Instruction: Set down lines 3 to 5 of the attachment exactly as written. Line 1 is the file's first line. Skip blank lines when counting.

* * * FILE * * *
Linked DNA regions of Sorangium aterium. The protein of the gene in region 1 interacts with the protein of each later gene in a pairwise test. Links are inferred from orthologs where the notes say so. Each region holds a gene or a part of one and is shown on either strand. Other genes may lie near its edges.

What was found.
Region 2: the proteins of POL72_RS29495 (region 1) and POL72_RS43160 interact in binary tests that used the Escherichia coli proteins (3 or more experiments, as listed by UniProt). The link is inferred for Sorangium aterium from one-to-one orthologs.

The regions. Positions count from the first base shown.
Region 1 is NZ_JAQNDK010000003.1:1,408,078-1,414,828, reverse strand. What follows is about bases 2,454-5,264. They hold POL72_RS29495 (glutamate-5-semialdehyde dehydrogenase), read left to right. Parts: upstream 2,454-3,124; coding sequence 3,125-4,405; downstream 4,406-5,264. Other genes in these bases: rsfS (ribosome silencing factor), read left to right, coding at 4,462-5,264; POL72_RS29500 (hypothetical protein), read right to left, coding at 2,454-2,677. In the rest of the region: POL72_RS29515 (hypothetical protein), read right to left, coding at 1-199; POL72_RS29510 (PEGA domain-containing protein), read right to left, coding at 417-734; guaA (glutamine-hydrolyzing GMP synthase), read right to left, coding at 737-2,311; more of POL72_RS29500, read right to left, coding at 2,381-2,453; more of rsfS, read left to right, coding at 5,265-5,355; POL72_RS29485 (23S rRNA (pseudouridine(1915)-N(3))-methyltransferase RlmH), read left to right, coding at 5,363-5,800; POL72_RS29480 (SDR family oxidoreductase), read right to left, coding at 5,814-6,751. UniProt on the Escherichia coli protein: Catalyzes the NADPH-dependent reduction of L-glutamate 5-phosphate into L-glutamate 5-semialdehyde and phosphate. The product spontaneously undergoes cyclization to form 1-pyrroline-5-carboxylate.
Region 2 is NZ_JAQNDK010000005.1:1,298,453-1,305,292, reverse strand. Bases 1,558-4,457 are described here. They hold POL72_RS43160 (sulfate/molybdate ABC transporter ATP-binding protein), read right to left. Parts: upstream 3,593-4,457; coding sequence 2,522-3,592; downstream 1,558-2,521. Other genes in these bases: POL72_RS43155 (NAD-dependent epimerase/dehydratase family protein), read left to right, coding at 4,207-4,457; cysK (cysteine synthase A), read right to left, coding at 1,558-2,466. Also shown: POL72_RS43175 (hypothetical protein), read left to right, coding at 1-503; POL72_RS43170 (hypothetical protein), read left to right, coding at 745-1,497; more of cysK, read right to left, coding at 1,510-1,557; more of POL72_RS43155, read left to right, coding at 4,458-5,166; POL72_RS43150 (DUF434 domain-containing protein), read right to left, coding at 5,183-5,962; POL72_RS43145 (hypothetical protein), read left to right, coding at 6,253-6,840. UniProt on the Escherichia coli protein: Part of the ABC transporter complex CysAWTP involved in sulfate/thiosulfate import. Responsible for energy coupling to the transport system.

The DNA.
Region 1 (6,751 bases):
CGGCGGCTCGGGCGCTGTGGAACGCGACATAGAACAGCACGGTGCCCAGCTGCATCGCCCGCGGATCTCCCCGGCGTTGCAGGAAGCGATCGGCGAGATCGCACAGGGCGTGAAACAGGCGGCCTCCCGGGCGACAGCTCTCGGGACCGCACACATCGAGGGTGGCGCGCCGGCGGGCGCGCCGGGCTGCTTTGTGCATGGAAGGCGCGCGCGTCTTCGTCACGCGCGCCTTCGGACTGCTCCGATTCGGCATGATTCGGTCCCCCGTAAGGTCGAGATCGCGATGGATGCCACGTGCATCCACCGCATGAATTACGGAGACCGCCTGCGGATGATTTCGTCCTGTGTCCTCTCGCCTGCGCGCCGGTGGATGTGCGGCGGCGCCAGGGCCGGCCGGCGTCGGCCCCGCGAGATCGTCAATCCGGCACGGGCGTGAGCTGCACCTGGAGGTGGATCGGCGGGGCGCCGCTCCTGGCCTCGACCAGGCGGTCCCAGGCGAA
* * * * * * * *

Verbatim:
Region 2: the proteins of POL72_RS29495 (region 1) and POL72_RS43160 interact in binary tests that used the Escherichia coli proteins (3 or more experiments, as listed by UniProt). The link is inferred for Sorangium aterium from one-to-one orthologs.

The regions. Positions count from the first base shown.
Region 1 is NZ_JAQNDK010000003.1:1,408,078-1,414,828, reverse strand. What follows is about bases 2,454-5,264. They hold POL72_RS29495 (glutamate-5-semialdehyde dehydrogenase), read left to right. Parts: upstream 2,454-3,124; coding sequence 3,125-4,405; downstream 4,406-5,264. Other genes in these bases: rsfS (ribosome silencing factor), read left to right, coding at 4,462-5,264; POL72_RS29500 (hypothetical protein), read right to left, coding at 2,454-2,677. In the rest of the region: POL72_RS29515 (hypothetical protein), read right to left, coding at 1-199; POL72_RS29510 (PEGA domain-containing protein), read right to left, coding at 417-734; guaA (glutamine-hydrolyzing GMP synthase), read right to left, coding at 737-2,311; more of POL72_RS29500, read right to left, coding at 2,381-2,453; more of rsfS, read left to right, coding at 5,265-5,355; POL72_RS29485 (23S rRNA (pseudouridine(1915)-N(3))-methyltransferase RlmH), read left to right, coding at 5,363-5,800; POL72_RS29480 (SDR family oxidoreductase), read right to left, coding at 5,814-6,751. UniProt on the Escherichia coli protein: Catalyzes the NADPH-dependent reduction of L-glutamate 5-phosphate into L-glutamate 5-semialdehyde and phosphate. The product spontaneously undergoes cyclization to form 1-pyrroline-5-carboxylate.